By the International Tennis Hall of Fame

Wheelchair tennis legends Esther Vergeer of the Netherlands and Rick Draney of the United States join seven accomplished ATP and WTA players on the ballot for induction into the International Tennis Hall of Fame’s Class of 2023. Draney and Vergeer are nominated for the Hall of Fame’s Wheelchair Tennis Category. In the Player Category, 8-time major doubles champion Daniel Nestor of Canada makes his ballot debut.

The six additional nominees in the Player Category, all returning to the ballot for the Class of 2023, are:

  • Cara Black of Zimbabwe, former doubles world No. 1 and an 11-time Grand Slam champion in doubles and mixed doubles
  • Juan Carlos Ferrero of Spain, 2003 French Open champion and former world No. 1
  • Ana Ivanović of Serbia, former world No. 1 and 2008 French Open champion
  • Carlos Moyá of Spain, winner of the 1998 French Open and former world No. 1
  • Flavia Pennetta of Italy, former doubles world No. 1 and 2015 US Open singles champion
  • Lisa Raymond of the United States, winner of 11 Grand Slam titles in doubles and mixed doubles, and a former doubles world No. 1

Induction into the International Tennis Hall of Fame represents the ultimate honor in tennis, with a sum of the honoree’s achievements and impact as being amongst the highest in the sport’s history. With the ballot set, the Official Voting Group comprised of tennis journalists, historians, and Hall of Famers, will cast their ballots in the coming months.

The ITHF’s annual Fan Voting for the Player Category returns later this week, giving fans around the globe the opportunity to weigh in on which player nominees are deserving of Hall of Fame induction. From Thursday, Oct. 20 through Sunday, Oct. 30, tennis fans can cast their ballots at

The top three candidates in the Fan Vote will receive added percentage points to their vote totals from the Official Voting Group, with first place earning three percentage points, second place two percentage points, and third place one percentage point. To be elected to the Hall of Fame, candidates must receive an affirmative vote of at least 75% or higher from the combined total of the Official Voting Group result, and any bonus percentage points earned in the Fan Vote.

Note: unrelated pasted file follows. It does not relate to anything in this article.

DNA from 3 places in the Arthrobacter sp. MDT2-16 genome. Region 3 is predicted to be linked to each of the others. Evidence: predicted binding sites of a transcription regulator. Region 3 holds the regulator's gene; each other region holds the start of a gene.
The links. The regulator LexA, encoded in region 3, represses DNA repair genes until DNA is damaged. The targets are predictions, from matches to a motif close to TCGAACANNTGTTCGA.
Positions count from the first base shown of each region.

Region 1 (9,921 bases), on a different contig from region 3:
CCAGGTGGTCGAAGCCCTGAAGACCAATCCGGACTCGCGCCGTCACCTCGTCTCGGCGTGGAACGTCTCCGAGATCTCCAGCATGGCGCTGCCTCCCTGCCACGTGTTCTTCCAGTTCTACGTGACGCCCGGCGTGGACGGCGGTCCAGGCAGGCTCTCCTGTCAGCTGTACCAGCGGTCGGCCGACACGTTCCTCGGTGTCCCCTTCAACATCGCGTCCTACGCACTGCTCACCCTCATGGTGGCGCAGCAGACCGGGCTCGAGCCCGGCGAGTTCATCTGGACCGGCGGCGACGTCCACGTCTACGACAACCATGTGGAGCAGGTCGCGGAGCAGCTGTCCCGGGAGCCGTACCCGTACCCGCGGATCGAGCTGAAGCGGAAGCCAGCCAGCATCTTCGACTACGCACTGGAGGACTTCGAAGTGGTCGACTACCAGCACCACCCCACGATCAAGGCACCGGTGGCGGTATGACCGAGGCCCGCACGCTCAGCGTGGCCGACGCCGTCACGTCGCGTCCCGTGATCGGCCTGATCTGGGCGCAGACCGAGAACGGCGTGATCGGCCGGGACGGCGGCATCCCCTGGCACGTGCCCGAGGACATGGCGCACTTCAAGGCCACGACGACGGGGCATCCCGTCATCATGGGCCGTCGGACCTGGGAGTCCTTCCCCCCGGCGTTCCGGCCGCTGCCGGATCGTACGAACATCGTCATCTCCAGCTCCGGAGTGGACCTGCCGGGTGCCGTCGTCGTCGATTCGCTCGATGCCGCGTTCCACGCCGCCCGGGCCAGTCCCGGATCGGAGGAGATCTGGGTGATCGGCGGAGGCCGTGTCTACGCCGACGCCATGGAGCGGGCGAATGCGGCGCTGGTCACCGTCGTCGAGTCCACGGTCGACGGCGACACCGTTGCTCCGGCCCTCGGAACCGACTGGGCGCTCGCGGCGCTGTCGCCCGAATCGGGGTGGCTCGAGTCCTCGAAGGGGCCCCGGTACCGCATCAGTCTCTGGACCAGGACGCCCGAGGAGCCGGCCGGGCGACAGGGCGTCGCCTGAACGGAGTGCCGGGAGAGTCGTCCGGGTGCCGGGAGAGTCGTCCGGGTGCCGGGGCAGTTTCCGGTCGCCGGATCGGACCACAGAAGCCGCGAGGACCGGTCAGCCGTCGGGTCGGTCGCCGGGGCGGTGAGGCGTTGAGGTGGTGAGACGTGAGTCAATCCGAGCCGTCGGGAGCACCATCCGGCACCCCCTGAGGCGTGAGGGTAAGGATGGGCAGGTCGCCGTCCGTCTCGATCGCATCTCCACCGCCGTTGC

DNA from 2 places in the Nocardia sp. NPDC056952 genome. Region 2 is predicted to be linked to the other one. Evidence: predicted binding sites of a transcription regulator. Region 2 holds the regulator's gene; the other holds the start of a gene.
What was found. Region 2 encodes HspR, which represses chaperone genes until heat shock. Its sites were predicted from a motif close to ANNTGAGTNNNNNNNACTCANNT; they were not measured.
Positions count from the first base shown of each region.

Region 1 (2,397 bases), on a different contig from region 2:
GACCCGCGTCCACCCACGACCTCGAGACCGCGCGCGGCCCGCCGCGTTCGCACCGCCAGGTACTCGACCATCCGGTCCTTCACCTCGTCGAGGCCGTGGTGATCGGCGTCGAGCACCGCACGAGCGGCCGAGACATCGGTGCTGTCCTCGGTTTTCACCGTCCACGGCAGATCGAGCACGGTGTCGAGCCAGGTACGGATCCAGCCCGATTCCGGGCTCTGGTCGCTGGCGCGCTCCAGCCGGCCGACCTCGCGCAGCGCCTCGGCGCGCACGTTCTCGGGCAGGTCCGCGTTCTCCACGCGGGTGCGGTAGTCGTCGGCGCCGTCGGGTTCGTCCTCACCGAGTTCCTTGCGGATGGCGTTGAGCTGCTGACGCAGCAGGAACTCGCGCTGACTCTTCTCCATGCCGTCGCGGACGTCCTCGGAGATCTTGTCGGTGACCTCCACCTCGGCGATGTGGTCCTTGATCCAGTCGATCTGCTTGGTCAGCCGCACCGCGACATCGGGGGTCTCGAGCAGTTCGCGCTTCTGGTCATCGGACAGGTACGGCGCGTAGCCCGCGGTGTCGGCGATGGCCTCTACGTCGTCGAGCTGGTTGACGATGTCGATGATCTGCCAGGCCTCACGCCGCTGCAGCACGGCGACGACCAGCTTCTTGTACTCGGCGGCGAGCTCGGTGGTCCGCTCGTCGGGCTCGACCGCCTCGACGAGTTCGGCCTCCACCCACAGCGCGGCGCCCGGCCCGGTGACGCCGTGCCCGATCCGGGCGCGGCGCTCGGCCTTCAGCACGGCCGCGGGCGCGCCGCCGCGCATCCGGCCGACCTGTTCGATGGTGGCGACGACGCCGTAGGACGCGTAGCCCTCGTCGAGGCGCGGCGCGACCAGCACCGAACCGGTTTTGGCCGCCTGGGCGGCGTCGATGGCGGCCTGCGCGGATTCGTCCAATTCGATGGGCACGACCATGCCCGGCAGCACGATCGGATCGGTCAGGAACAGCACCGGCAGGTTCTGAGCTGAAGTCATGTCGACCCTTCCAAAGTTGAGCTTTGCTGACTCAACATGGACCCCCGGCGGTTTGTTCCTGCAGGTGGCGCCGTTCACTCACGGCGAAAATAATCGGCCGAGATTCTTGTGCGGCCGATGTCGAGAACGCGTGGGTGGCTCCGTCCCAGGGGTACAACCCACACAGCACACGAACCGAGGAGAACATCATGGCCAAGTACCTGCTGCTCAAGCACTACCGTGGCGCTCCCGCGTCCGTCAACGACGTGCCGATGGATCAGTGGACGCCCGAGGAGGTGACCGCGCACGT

“The nine nominees to the Class of 2023 ballot for induction into the International Tennis Hall of Fame represent tennis’ greatest achievements, across multiple disciplines of the sport,” said Katrina Adams, chairperson of the ITHF’s Enshrinee Nominating Committee. “As a former player, I appreciate the hard work and professionalism each of these world-class athletes possess. Being recognized as candidates for tennis’ highest honor, induction into the Hall of Fame, is a momentous accolade.”

Results from the Fan Vote will be announced shortly after the voting period. Following the Official Voting Group ballot tabulation in the coming months, the Class of 2023 inductees will be announced early next year with the Induction Ceremony scheduled for July 22, 2023.

Nominees for the Wheelchair Tennis Category are considered for induction every four years. The category recognizes candidates with a distinguished record of competitive achievement at the highest international level.

Esther Vergeer is one of the most accomplished wheelchair tennis players in history as a 13-time ITF World Champion and 14-time Wheelchair Masters Singles champion. Her reign as world No. 1 in singles extended for 668 uninterrupted weeks from October 2000 to January 2013. In Paralympic competition for her native Netherlands, Vergeer claimed eight medals (seven gold) in four consecutive Games from 2000 to 2012. Vergeer’s accomplishments at Grand Slams are equally unprecedented, as she won every singles major she entered over a span of 10 years. She finished her career with 21 Grand Slam titles in singles and 23 in doubles. In January of 2013, Vergeer celebrated 10 years unbeaten in singles competition, and retired with a streak of 470 singles wins.